Editor’s note: This is the sixth in a series of stories derived from Rising Rust Belt: A Regional Revitalization Economic Summit, which was held Oct. 7 and presented by the Shenango Valley, Youngstown-Warren and Lawrence County chambers of commerce.
By JUDI SWOGGER
NEWS On the Green
In a region working to find its footing after years of setbacks, what is the first step to bringing the neighborhoods within it back to life? That question was asked of the experts in the Neighborhood Revitalization Best Practices session. On the one hand, the answer is easy: development. But, then, that’s where it gets hard.
Jim Gagliano, executive director of the Lawrence County Land Bank in New Castle, advocated for community development — activities that improve the quality of life in a community.
“The ability to have entertainment close by is the problem in trying to attract professionals to live in New Castle or Lawrence County,” he said. “They want something in the community.”
To the contrary, Matt Martin, executive director of the Trumbull Neighborhood Partnership in Warren, gave the nod to economic development – the attraction and retention of business — as the ultimate first step.
“We can tear down houses, clean up the parks and neighborhoods, but, at the end of the day, people have to have jobs,” Martin said.
For some, it boiled down to a “chicken or the egg” kind of question that seemed as pointless a distinction as the “if a tree falls in the forest, does it make a sound” question.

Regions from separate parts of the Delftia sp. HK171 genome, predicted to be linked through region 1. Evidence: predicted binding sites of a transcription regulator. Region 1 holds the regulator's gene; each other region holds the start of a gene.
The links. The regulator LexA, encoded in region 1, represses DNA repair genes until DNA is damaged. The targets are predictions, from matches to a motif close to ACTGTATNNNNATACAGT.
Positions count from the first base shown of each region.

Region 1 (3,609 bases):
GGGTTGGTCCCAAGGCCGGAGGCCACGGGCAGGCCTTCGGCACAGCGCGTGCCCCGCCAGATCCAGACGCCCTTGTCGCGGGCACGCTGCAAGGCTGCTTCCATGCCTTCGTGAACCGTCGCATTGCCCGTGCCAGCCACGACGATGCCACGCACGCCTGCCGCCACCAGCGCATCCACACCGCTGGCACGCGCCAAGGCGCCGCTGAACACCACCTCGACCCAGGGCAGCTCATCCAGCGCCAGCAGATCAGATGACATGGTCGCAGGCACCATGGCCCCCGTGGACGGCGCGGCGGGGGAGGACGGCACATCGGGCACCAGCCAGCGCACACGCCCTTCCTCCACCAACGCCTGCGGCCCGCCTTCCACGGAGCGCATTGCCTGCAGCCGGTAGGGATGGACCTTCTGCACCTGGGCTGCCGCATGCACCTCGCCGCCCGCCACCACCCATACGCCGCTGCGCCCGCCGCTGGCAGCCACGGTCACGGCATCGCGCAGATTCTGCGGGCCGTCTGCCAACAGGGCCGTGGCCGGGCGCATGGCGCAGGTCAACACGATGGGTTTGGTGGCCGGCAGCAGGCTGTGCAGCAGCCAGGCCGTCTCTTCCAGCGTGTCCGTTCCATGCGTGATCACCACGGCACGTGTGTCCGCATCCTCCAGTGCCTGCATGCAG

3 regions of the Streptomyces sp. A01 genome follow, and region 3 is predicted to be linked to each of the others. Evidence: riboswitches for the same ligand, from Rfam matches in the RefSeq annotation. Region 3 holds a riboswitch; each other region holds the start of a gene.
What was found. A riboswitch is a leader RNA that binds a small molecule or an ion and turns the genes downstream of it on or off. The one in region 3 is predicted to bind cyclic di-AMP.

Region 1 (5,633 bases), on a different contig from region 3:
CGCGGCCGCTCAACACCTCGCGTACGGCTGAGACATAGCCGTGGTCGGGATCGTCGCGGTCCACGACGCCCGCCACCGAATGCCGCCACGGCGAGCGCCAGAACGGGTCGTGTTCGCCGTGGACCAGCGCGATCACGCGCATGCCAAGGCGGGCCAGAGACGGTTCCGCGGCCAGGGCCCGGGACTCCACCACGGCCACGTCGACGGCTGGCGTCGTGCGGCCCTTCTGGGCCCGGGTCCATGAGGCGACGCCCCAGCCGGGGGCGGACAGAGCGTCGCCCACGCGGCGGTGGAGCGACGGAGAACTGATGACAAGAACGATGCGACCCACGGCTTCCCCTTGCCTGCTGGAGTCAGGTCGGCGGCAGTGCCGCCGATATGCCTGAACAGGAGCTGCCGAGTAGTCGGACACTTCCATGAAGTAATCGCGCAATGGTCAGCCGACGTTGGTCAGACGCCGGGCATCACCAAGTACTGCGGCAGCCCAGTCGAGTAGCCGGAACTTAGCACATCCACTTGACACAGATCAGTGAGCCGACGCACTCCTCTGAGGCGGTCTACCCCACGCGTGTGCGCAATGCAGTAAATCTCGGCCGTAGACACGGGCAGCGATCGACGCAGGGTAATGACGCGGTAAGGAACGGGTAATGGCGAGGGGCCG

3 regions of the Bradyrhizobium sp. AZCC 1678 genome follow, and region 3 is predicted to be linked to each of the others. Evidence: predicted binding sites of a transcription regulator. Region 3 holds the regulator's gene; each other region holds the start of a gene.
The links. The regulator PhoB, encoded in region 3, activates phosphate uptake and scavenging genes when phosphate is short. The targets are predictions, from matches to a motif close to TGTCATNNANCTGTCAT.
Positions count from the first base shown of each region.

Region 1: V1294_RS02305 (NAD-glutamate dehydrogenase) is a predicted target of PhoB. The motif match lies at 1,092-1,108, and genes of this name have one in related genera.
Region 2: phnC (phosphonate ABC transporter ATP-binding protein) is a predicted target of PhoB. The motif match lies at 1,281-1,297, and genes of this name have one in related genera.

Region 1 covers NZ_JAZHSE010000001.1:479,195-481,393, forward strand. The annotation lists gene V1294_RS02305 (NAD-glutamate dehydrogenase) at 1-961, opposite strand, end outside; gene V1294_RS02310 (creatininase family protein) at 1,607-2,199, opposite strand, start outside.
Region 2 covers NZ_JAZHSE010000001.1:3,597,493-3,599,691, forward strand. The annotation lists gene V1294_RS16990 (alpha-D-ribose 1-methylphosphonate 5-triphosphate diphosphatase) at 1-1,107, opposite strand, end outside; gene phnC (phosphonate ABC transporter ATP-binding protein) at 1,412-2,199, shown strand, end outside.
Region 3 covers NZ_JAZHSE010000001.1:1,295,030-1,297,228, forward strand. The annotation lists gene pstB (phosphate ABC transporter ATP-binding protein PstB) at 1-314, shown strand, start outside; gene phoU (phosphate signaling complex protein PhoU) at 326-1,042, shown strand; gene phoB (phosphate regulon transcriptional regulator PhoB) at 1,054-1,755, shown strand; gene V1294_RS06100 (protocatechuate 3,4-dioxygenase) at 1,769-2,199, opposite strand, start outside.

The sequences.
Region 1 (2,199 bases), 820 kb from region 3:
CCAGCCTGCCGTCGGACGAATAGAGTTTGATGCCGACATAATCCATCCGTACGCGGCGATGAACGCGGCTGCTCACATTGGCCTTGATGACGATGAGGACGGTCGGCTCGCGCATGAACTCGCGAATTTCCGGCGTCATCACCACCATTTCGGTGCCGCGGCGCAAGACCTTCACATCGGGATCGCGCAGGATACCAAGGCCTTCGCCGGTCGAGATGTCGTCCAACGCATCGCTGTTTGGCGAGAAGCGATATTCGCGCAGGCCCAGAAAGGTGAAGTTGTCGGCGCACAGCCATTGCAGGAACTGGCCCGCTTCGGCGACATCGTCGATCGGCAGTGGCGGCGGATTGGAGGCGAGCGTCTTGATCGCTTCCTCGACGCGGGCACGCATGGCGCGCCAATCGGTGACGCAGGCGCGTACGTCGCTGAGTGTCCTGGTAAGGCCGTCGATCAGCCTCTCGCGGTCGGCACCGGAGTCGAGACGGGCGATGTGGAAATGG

You can’t have one without the other, said Lawrence County Planning and Community Development Director Amy McKinney, New Castle. “It has to go hand-in-hand.”
Farrell City Manager Mike Ceci called the choice between the two options “a double-edged sword.”
“If you don’t make it a place where people want to live, they’ll go anywhere they want,” he said.
All five members of the panel could agree on one thing, though: cooperation is key.
“Find your group of people that are going to work well together,” McKinney said. “That’s so very important.”
“Get to know all the people in your region,” said Ian Beniston, executive director of Youngstown Neighborhood Development Corp., who also touted the importance of using data to evaluate where a community is and where it is going.
“I use data to inform, communicate and generate confidence, and to evaluate,” he said. “If we’re not using data and using the available resources to target it, we’re not doing our job.”
Gagliano urged community leaders to “Educate your partners and be educated by them; keep an open mind. No one entity can do this on its own.”
“All of our most successful programs, we stole from other organizations,” Martin said. “Communicate with your community, continually acknowledging your residents as your #1 partner.”
Ceci touted vision.
“Revitalization within a community is not just one thing,” he said. “Challenge yourself and ask yourself ‘What can we be?’”